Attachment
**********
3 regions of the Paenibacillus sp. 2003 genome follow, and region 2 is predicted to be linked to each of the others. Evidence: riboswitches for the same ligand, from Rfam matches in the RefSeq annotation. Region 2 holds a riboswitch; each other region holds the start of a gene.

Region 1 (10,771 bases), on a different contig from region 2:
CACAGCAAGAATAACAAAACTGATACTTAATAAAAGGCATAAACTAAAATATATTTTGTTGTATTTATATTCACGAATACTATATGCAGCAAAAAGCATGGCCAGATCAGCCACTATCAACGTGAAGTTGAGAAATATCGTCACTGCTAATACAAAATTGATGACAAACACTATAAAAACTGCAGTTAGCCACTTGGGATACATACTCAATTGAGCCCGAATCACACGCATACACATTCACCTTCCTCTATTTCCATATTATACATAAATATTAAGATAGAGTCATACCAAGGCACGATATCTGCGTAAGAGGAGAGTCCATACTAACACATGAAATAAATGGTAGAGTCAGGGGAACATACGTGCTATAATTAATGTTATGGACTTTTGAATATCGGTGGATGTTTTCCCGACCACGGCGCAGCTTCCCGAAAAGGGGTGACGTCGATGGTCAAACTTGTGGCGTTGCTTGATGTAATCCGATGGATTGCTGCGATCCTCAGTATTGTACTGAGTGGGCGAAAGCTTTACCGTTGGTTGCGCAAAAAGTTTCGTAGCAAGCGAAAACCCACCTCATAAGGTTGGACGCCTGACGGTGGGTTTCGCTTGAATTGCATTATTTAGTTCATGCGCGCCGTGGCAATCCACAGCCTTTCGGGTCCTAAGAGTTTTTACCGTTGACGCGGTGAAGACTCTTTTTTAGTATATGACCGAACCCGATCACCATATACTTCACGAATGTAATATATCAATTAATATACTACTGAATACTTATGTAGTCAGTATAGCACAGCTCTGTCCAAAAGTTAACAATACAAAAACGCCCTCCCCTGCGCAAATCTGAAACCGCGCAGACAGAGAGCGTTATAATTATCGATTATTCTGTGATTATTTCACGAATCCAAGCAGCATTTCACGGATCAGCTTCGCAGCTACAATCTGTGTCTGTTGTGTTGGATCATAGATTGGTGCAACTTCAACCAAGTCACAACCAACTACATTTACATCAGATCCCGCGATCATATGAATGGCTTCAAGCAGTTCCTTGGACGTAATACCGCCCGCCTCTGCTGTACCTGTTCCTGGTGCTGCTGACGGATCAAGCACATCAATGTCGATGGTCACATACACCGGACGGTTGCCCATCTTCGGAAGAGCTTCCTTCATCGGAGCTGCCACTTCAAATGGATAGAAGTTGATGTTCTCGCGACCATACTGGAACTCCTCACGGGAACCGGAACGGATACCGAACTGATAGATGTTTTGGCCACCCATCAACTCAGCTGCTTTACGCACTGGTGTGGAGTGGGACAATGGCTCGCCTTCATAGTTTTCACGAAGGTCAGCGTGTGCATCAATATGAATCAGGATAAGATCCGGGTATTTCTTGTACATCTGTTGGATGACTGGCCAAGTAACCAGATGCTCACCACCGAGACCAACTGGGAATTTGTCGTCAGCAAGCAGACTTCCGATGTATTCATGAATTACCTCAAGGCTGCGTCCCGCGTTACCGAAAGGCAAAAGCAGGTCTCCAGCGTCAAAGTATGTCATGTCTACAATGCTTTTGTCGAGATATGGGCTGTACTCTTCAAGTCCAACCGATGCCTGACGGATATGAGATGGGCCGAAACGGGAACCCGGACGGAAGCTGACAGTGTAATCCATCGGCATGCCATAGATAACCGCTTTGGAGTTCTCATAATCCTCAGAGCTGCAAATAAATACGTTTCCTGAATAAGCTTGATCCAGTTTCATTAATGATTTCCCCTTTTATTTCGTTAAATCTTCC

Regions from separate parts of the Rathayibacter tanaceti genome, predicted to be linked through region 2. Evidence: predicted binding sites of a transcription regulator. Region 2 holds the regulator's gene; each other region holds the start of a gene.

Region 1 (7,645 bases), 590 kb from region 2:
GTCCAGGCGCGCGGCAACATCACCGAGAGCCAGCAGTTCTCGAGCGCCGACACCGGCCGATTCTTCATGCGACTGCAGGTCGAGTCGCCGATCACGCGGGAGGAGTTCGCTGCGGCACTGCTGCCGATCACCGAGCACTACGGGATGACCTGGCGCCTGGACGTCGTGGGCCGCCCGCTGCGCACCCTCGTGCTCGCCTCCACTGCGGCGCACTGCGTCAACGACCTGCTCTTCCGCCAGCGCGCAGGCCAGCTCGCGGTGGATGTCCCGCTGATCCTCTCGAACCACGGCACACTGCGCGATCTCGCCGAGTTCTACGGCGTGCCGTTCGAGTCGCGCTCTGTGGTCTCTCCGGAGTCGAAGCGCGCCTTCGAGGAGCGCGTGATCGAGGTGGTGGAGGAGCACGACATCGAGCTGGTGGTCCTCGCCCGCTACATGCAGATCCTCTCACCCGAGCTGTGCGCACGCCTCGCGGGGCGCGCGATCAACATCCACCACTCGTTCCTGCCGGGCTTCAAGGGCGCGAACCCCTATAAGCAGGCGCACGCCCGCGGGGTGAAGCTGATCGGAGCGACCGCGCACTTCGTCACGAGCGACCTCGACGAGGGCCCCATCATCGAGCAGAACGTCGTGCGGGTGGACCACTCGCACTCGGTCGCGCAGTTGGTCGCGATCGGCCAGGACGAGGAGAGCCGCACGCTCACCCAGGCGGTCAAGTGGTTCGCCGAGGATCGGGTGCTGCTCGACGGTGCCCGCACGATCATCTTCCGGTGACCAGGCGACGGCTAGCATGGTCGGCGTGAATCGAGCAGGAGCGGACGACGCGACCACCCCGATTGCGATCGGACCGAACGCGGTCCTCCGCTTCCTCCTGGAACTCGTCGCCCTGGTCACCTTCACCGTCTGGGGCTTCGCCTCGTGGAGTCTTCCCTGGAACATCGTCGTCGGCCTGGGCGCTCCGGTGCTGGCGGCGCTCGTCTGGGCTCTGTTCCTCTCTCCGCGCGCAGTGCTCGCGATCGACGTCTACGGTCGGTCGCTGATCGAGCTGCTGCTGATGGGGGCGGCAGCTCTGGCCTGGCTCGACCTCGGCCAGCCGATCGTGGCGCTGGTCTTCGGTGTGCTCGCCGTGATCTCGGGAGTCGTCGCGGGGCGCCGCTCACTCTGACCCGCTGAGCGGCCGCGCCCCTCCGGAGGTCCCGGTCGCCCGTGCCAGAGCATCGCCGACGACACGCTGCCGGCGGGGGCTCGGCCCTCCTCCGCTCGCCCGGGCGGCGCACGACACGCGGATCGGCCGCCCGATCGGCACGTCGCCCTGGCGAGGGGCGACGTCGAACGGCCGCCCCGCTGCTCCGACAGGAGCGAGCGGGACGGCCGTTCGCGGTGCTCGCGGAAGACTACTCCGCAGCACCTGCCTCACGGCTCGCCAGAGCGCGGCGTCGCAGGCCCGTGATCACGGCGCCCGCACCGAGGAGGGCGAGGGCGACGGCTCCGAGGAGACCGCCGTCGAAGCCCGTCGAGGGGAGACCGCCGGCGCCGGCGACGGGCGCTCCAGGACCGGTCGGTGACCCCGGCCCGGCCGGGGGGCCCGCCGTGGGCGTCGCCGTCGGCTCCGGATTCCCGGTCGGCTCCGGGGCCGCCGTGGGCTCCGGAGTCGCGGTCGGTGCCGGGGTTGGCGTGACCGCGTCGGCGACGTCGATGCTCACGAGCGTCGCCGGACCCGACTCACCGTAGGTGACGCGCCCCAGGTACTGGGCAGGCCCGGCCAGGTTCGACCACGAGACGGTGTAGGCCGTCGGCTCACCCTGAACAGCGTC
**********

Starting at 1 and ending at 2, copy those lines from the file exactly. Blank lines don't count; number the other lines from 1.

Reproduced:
3 regions of the Paenibacillus sp. 2003 genome follow, and region 2 is predicted to be linked to each of the others. Evidence: riboswitches for the same ligand, from Rfam matches in the RefSeq annotation. Region 2 holds a riboswitch; each other region holds the start of a gene.

Region 1 (10,771 bases), on a different contig from region 2: